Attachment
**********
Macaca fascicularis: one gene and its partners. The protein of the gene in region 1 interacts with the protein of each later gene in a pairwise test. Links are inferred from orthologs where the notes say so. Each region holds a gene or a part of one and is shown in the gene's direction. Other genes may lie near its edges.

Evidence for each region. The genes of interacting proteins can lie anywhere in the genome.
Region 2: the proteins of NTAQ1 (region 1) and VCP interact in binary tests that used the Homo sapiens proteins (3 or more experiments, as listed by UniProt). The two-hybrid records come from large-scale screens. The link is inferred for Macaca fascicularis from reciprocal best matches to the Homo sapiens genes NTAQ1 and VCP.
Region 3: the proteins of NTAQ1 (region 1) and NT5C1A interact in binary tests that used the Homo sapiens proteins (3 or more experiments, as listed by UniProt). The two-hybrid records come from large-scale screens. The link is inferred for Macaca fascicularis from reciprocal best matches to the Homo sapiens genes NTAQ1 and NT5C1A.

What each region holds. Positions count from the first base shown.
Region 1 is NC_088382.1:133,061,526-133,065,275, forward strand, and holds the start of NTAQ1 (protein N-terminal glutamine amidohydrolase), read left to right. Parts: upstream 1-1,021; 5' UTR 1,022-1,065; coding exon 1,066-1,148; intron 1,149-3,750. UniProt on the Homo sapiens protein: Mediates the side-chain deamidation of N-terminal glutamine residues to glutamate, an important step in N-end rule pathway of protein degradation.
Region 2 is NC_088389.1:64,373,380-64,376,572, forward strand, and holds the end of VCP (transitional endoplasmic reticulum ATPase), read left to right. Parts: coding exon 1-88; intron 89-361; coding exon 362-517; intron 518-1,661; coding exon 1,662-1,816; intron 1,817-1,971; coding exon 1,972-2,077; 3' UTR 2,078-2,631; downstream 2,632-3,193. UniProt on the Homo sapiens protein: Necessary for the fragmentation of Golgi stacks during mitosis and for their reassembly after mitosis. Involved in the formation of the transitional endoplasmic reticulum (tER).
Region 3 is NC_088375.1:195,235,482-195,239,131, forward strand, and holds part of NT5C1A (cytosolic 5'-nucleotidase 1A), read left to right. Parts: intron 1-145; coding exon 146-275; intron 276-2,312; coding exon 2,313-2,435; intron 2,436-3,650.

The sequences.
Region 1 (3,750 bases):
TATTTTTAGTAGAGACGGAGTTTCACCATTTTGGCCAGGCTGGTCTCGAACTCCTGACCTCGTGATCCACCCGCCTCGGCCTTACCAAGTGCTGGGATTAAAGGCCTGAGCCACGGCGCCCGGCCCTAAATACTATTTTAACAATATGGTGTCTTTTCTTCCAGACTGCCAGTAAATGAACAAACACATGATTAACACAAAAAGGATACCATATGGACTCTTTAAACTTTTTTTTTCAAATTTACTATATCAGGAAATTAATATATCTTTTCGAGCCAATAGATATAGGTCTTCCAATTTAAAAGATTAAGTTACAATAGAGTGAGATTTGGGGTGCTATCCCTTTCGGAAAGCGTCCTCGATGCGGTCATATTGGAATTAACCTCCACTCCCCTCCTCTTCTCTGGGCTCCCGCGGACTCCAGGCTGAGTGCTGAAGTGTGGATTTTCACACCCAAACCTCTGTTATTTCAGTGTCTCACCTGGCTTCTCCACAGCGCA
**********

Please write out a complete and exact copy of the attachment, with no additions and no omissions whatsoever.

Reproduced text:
Macaca fascicularis: one gene and its partners. The protein of the gene in region 1 interacts with the protein of each later gene in a pairwise test. Links are inferred from orthologs where the notes say so. Each region holds a gene or a part of one and is shown in the gene's direction. Other genes may lie near its edges.

Evidence for each region. The genes of interacting proteins can lie anywhere in the genome.
Region 2: the proteins of NTAQ1 (region 1) and VCP interact in binary tests that used the Homo sapiens proteins (3 or more experiments, as listed by UniProt). The two-hybrid records come from large-scale screens. The link is inferred for Macaca fascicularis from reciprocal best matches to the Homo sapiens genes NTAQ1 and VCP.
Region 3: the proteins of NTAQ1 (region 1) and NT5C1A interact in binary tests that used the Homo sapiens proteins (3 or more experiments, as listed by UniProt). The two-hybrid records come from large-scale screens. The link is inferred for Macaca fascicularis from reciprocal best matches to the Homo sapiens genes NTAQ1 and NT5C1A.

What each region holds. Positions count from the first base shown.
Region 1 is NC_088382.1:133,061,526-133,065,275, forward strand, and holds the start of NTAQ1 (protein N-terminal glutamine amidohydrolase), read left to right. Parts: upstream 1-1,021; 5' UTR 1,022-1,065; coding exon 1,066-1,148; intron 1,149-3,750. UniProt on the Homo sapiens protein: Mediates the side-chain deamidation of N-terminal glutamine residues to glutamate, an important step in N-end rule pathway of protein degradation.
Region 2 is NC_088389.1:64,373,380-64,376,572, forward strand, and holds the end of VCP (transitional endoplasmic reticulum ATPase), read left to right. Parts: coding exon 1-88; intron 89-361; coding exon 362-517; intron 518-1,661; coding exon 1,662-1,816; intron 1,817-1,971; coding exon 1,972-2,077; 3' UTR 2,078-2,631; downstream 2,632-3,193. UniProt on the Homo sapiens protein: Necessary for the fragmentation of Golgi stacks during mitosis and for their reassembly after mitosis. Involved in the formation of the transitional endoplasmic reticulum (tER).
Region 3 is NC_088375.1:195,235,482-195,239,131, forward strand, and holds part of NT5C1A (cytosolic 5'-nucleotidase 1A), read left to right. Parts: intron 1-145; coding exon 146-275; intron 276-2,312; coding exon 2,313-2,435; intron 2,436-3,650.

The sequences.
Region 1 (3,750 bases):
TATTTTTAGTAGAGACGGAGTTTCACCATTTTGGCCAGGCTGGTCTCGAACTCCTGACCTCGTGATCCACCCGCCTCGGCCTTACCAAGTGCTGGGATTAAAGGCCTGAGCCACGGCGCCCGGCCCTAAATACTATTTTAACAATATGGTGTCTTTTCTTCCAGACTGCCAGTAAATGAACAAACACATGATTAACACAAAAAGGATACCATATGGACTCTTTAAACTTTTTTTTTCAAATTTACTATATCAGGAAATTAATATATCTTTTCGAGCCAATAGATATAGGTCTTCCAATTTAAAAGATTAAGTTACAATAGAGTGAGATTTGGGGTGCTATCCCTTTCGGAAAGCGTCCTCGATGCGGTCATATTGGAATTAACCTCCACTCCCCTCCTCTTCTCTGGGCTCCCGCGGACTCCAGGCTGAGTGCTGAAGTGTGGATTTTCACACCCAAACCTCTGTTATTTCAGTGTCTCACCTGGCTTCTCCACAGCGCA